This is a popular event in history but one that is repeatedly told through popular history circles. If one were to grab a few books and do some research at a local library they would find there was much more to the civil rights than that. Dr. King himself was a small part of the movement. Not unlike today, people tended to rally around those they felt confident to be the fore runner for justice in our country and he was chosen for the civil rights movement at the time. He paid the ultimate sacrifice for it too. Today we celebrate his life, work and death as we keep the memory alive and his dream lives on in the hearts of many. He would be amazed at the progress we have accomplished since that time but he would also tell us to keep working toward our goals.

I am including some webs I found to visit that offers insight into the importance of the civil rights movement, Dr. King, and the march. Enjoy!

The Civil Rights Movement:

http://www.gilderlehrman.org/history-by-era/1945-present/civil-rights-movement

Dr. King:

http://www.pbs.org/wgbh/amex/mlk/

The March:

http://www.npr.org/news/specials/march40th/march.html

Benjamin A. Butler-A Different Kind of Gent


Benjamin A. Butler

Benjamin A. Butler is a fascinating character in US history for a number of reasons. In 1818, he was fortunate to be born during revolution and change in the country. He grew up in Massachusetts and was most likely well off since he was able to attend college at Waterville, Maine. In 1838, he graduated with a law degree and pursued a criminal defense career in Lowell, Massachusetts. Perhaps he chose criminal defense as a way to serve the poor of whom he sympathized with and rallied around.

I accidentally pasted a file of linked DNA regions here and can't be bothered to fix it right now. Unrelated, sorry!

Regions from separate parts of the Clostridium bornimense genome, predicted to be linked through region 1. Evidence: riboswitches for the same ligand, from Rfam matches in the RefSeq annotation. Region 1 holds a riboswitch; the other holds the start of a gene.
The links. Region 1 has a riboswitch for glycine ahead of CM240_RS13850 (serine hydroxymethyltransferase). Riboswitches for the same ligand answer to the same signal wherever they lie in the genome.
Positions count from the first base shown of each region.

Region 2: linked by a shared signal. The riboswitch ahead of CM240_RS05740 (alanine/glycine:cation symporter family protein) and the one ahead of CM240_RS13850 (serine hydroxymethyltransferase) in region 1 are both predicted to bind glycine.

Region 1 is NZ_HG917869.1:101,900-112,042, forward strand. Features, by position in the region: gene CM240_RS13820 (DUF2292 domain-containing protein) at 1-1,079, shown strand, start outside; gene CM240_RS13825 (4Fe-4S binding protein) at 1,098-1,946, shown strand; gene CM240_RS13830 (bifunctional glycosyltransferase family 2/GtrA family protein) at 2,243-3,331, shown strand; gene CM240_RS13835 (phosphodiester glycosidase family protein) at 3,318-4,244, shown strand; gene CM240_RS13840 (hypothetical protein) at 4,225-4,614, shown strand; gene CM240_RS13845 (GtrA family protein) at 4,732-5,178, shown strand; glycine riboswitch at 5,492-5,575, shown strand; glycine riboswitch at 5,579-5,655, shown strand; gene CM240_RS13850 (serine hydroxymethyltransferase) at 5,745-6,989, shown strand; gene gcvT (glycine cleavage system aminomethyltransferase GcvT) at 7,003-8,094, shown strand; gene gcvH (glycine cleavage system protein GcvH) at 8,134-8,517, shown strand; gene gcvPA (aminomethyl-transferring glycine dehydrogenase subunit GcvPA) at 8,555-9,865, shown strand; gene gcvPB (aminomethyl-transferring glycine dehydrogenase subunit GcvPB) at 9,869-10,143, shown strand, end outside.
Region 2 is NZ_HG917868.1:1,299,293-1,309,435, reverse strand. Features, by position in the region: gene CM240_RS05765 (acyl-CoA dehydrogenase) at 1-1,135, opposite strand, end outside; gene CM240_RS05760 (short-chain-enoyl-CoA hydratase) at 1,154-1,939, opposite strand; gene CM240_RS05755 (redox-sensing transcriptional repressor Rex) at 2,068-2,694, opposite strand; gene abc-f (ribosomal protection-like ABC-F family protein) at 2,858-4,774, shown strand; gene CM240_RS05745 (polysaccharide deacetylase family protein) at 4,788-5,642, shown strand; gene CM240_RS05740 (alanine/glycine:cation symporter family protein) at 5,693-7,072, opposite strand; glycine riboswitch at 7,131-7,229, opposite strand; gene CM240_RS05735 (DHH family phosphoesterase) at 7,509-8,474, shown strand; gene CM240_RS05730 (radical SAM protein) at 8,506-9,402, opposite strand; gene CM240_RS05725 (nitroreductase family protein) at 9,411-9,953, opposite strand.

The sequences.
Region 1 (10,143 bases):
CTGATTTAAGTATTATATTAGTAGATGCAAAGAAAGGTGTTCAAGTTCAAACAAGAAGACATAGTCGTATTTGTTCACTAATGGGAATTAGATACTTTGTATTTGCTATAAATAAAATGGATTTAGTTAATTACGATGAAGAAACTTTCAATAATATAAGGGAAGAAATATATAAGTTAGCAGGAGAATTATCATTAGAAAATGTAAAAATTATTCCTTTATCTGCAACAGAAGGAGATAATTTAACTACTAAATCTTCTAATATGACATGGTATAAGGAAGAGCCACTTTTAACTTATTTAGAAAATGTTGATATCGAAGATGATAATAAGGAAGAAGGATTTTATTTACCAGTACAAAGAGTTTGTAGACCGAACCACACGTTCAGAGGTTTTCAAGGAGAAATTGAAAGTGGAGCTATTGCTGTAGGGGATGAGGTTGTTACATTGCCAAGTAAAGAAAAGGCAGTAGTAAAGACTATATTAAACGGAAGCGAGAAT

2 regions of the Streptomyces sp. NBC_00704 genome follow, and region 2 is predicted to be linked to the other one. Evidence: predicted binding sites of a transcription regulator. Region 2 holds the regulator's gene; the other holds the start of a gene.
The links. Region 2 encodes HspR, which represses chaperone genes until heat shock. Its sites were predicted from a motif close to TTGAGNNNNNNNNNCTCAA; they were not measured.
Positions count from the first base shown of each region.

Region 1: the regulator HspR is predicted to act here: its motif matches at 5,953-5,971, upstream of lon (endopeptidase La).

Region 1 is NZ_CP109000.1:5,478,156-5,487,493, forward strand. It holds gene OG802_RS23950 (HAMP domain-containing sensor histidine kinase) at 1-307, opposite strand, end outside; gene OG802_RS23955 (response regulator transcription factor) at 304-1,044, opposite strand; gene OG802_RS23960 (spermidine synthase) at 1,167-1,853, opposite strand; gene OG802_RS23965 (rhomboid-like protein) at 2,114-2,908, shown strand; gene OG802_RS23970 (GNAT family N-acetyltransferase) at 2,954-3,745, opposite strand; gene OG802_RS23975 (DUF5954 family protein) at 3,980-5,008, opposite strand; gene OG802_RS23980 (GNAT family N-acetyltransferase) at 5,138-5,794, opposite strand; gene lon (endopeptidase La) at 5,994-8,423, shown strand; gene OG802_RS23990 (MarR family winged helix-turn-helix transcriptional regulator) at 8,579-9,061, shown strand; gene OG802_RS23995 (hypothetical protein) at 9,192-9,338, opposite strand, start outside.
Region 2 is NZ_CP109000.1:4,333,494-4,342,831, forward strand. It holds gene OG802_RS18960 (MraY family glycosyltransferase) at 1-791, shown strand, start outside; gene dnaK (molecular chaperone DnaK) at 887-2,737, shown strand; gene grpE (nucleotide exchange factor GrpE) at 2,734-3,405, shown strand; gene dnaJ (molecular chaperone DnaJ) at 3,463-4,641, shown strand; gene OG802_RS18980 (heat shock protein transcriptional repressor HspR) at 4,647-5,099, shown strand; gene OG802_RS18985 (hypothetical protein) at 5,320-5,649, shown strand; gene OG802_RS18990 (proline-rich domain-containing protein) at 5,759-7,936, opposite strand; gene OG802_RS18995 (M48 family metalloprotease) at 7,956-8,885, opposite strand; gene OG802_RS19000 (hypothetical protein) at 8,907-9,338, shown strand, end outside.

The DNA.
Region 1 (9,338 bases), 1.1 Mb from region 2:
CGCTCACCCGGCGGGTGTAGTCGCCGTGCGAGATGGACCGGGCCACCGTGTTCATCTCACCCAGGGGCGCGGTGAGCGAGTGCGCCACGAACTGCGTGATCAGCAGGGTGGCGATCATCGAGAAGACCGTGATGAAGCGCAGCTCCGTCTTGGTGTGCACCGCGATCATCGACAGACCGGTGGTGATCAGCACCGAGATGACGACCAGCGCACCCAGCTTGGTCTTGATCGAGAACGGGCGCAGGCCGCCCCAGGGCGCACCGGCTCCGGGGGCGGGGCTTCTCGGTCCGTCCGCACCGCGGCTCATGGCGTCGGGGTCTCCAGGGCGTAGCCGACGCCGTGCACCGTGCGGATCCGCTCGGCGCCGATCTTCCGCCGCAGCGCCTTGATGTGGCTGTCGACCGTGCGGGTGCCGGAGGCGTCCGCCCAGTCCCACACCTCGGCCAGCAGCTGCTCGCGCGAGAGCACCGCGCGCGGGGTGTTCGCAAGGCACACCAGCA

Benjamin A. Butler was also a military man with a long history of service under his belt. He served as Brigadier General in the Massachusetts Militia, which was kind of like today’s National Guard, and with the Union Army during the Civil War. His participation in the Civil War not only brought him full tilt to the front lines of the poor but also face to face with slaves. Butler used his talents in law and military organization as a strategy that helped slaves, supported the Union and helped the poor through charitable opportunities which arose as consequence of the war.

The US Civil War played out with soldiers and guns on one side and by politicians on the other. Butler didn’t allow this to sway his decisions but determined the best course of action by evaluating the situations he came across at the time. The first sign of this was when he confronted a slave problem in Virginia. The problem was what to do with slaves who had escaped in the South or had been abandoned. Congress had recently enacted the Fugitive Slave Act of 1850, which mandated that escaped slaves be returned to their masters and were not considered “free”. Butler was a man of law and questioned this situation of runaway slaves in times of war.  These escaped slaves had become “impressed” into the construction of batteries. He also could not fathom the idea of abandoning the slaves while invading towns and pushing masters to leave their plantations, so he took the slaves as contraband. As Sydney Nathans describes in his book,  To Free A Family: The Journey of Mary Walker, anti-slavery organizations celebrated Butlers ideas of devising a way to help by using his knowledge of the law. According to the law, slaves were property and in time of war confiscated property was considered contraband. The idea of contraband satisfied two problems Butler saw important to focus on. First, he confiscated slaves so they could not aid the southern war effort by being impressed. Secondly, by helping the slaves it gave him political support back home in Massachusetts,  primarily an abolitionist state.